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Chapter 23

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ECON 110
Ian James Cromb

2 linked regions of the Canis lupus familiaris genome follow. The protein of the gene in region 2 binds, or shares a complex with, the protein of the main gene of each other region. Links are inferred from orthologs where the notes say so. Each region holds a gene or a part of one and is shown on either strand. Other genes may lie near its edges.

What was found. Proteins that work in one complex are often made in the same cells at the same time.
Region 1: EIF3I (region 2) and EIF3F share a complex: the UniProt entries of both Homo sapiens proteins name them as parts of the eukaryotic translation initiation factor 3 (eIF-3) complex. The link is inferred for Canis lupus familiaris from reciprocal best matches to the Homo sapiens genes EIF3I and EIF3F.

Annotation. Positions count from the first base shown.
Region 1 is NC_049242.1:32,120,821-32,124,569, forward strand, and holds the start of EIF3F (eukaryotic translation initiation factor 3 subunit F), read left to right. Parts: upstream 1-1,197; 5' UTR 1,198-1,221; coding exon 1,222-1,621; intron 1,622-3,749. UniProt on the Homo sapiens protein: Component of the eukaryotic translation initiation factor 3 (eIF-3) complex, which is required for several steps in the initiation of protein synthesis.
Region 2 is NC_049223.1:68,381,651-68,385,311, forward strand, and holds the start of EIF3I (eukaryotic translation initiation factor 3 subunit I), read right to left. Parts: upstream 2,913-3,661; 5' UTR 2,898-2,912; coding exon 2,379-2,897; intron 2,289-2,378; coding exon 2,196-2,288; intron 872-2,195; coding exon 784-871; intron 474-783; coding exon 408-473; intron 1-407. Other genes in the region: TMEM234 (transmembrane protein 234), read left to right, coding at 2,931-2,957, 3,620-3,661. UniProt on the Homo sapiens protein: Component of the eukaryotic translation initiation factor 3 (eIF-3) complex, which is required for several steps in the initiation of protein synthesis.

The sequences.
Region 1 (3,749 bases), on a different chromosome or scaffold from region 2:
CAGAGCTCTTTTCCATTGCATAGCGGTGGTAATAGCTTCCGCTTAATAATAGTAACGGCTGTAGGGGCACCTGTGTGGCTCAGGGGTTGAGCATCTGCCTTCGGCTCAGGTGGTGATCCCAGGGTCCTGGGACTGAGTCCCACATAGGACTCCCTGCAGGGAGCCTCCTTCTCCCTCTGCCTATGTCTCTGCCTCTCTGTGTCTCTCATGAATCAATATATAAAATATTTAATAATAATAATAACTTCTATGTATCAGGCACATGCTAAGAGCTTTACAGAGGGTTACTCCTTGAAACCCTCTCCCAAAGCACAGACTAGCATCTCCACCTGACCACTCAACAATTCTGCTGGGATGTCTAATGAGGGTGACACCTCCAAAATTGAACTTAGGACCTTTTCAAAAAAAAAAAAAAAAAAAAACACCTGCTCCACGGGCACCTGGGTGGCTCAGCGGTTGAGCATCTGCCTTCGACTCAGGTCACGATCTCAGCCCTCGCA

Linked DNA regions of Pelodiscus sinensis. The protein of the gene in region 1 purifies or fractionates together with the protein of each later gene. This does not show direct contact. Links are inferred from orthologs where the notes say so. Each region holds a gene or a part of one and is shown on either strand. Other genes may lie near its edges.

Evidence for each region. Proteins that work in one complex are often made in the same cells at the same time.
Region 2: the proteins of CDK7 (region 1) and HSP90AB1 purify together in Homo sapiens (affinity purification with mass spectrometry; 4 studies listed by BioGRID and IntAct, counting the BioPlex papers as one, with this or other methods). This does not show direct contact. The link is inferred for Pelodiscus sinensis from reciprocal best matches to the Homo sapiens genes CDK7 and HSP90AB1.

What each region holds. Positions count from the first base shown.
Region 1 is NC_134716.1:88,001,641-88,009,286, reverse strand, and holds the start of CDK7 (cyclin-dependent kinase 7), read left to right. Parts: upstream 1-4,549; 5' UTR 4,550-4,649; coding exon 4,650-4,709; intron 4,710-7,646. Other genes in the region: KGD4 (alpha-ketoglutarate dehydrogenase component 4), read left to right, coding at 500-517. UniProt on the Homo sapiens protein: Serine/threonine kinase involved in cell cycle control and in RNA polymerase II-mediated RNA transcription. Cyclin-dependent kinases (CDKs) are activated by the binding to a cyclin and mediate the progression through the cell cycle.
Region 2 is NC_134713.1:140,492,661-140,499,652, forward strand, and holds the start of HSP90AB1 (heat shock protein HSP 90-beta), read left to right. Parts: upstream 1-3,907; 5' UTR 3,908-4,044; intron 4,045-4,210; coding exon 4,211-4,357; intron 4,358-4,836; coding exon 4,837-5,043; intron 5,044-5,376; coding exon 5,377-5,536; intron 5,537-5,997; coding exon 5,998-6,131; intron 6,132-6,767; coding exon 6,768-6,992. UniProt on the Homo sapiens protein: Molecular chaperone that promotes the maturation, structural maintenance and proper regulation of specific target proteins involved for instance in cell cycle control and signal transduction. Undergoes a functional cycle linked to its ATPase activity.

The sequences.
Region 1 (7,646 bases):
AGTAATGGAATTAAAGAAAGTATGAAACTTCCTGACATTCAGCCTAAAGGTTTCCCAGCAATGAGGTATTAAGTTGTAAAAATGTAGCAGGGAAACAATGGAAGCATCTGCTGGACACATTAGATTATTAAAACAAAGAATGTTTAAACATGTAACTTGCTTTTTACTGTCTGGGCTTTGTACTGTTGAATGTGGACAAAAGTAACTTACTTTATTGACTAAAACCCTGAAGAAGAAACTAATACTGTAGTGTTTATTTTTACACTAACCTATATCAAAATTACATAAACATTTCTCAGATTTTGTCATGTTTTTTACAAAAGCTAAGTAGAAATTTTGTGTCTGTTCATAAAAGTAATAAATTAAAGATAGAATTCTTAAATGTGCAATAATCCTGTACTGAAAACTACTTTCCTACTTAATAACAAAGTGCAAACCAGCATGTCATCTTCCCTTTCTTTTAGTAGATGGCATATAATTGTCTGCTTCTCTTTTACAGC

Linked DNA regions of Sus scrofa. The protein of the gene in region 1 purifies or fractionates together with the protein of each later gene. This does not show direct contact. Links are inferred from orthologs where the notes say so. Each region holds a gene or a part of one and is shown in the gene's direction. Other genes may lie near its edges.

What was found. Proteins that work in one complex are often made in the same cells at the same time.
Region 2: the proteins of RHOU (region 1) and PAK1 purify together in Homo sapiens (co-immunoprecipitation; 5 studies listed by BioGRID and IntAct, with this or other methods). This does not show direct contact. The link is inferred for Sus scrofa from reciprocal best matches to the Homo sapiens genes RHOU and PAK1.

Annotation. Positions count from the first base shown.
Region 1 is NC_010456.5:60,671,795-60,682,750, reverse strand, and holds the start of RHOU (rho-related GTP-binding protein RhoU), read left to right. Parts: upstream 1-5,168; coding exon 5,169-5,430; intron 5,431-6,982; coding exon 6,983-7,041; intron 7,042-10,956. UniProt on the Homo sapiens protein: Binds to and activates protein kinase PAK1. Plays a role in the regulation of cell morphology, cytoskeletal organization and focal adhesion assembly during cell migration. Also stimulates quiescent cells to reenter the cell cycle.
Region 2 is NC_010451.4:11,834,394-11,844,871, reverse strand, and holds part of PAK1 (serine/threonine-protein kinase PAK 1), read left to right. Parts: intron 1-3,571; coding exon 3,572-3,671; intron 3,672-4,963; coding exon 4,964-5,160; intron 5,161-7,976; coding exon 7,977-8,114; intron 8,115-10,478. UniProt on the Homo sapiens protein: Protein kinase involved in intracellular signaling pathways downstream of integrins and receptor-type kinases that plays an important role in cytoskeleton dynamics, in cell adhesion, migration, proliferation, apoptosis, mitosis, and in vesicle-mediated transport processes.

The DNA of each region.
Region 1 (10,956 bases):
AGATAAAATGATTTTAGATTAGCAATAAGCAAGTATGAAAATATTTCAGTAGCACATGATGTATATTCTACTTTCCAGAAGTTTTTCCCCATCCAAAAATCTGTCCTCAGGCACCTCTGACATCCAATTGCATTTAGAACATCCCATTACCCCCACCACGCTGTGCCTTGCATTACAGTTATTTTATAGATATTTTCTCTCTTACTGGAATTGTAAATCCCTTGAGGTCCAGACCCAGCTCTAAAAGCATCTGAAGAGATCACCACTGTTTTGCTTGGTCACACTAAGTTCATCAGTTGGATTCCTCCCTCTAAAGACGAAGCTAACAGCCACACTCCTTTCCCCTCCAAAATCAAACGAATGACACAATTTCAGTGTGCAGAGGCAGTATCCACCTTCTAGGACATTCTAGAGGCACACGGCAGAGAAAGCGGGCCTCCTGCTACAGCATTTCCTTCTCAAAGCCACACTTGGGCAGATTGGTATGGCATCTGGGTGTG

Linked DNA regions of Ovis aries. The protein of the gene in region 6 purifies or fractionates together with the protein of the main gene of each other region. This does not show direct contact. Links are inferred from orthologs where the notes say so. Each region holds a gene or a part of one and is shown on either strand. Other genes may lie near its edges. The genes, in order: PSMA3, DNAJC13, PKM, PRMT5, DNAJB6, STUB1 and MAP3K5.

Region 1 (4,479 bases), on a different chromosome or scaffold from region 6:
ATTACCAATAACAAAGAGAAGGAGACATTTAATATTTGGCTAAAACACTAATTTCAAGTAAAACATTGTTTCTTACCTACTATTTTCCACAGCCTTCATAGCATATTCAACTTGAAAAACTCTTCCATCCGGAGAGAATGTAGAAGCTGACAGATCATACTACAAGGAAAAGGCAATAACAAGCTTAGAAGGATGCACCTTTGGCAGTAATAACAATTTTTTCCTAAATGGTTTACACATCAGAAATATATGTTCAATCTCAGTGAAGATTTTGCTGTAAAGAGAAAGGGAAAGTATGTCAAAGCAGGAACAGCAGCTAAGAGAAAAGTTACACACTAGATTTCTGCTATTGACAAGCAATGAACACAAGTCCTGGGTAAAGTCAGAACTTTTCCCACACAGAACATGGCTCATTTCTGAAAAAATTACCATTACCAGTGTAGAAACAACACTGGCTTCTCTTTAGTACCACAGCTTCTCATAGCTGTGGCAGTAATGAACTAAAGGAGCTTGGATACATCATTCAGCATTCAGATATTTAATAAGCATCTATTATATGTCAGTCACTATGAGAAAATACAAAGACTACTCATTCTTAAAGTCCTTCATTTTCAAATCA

Chapter 23: Output and Prices in the Short-Run The Demand Side of the Economy Exogenous Changes in the Price Level  The AE curve shifts in response to a change in the price level o The change affects desired consumption expenditures and desired net exports Changes in Consumption  Relationship between the price level & desired consumption has to do with how changes in the price level lead to changes in household wealth & thus changes to desired spending  Much of total wealth in the private sector is held in the form of assets with a fixed nominal value – the most common being money and gov’t/corporate bonds  What money can buy (its real value) depends on the price level AE curve shifts downward o A rise in the price level lowers the real value of money held by the private sector AE curve shifts upward o A fall in the price level increases the real value of money held by them  Bondholders lend money to the gov’t or firms and are repaid at maturity o Rise in price level: decline in wealth for the bondholder, and an increase in wealth for the issuer of the bond  offset each other  no change in aggregate wealth Changes in Net Exports  When domestic prices levels rise, domestic goods become more expensive relative to foreign goods  Domestic people want less, foreigner countries also want less o This rise in the domestic price level shifts the net export function downward which causes a downward shift in the AE curve o A fall in the domestic price level shifts the NX function up, & so to the AE curve Changes in Equilibrium GDP  An exogenous rise in the price level causes a downward shift in the AE curve o When the AE curve shifts downward, the equilibrium level of real GDP falls  An increase in the price level causes an upward shift in the AE curve o This causes the equilibrium level of real GDP to increase Change of Labels  Before horizontal axis used to be actual national income, now it’s real GDP o Real, meaning that the price level changes  must distinguish changes in nominal GDP from changes in real GDP The Aggregate Demand Curve  For any given price level, the AE curve shows the level of real GDP for which desired aggregate expenditure equals real GDP o Price level on vertical axis and real GDP on the horizontal axis  The AD curve relates equilibrium GDP to the price level o Changes in the price level that cause shifts of the AE curve are simply movements along the AD curve  AD curve traces out equilibrium GDP as price lvl changes The AD Curve is Not a Micro Demand Curve!  Micro demand curve: Price of one commodity changes while everything else is constant o Negatively sloped because: 1) price falls, purchasing power of consumers rise; more purchased, 2) price falls, buy more less expensive & less more expensive  First reason does not apply to AD curve because the dollar value of national income is not being held constant as the price level changes and we move along the AD curve  The second reason only applies in a limited way o A change in the exchange rate does lead to a change in international relative prices which will lead to substitution (foreign and domestic products)  The AD curve is negatively sloped for two reasons o The exchange rate (as explained above) o A fall in the price level leads to a rise in private-sector wealth, which increases desired consumption and thus leads to an increase in equilibrium GDP Shifts in the AD Curve  Any event that leads to a change in equilibrium GDP will cause the AD curve to shift  An Aggregate Demand Shock is any shift in the AD curve  Increase in autonomous expenditure causes AE curve to go up & AD curve to shift right  Decrease in autonomous expenditure causes AE curve to go down & AD curve to go left  In order to shift the AE curve, the change in autonomous expenditure must be caused by something other than a change in the domestic price level The Simple Multiplier and the AD Curve  The simple multiplier measures the horizontal shift in the AD curve in response to a change in autonomous desired expenditure  If the price level remains constant and producers are willing to supply everything that is demanded at that price level, the simple multiplier will also show the change in equilibrium income that will occur in response to a change in autonomous expenditure The Supply Side of the Economy The Aggregate Supply Curve  Aggregate supply refers to the total output of p/s that firms would like to produce  The aggregate supply curve is a curve showing the relation between the price level and the quantity of the aggregate output supplied, for given technology and factor prices The Positive Slope of the AS Curve Costs and Output  The AS curve is drawn on the assumption that tech and factor prices are cons
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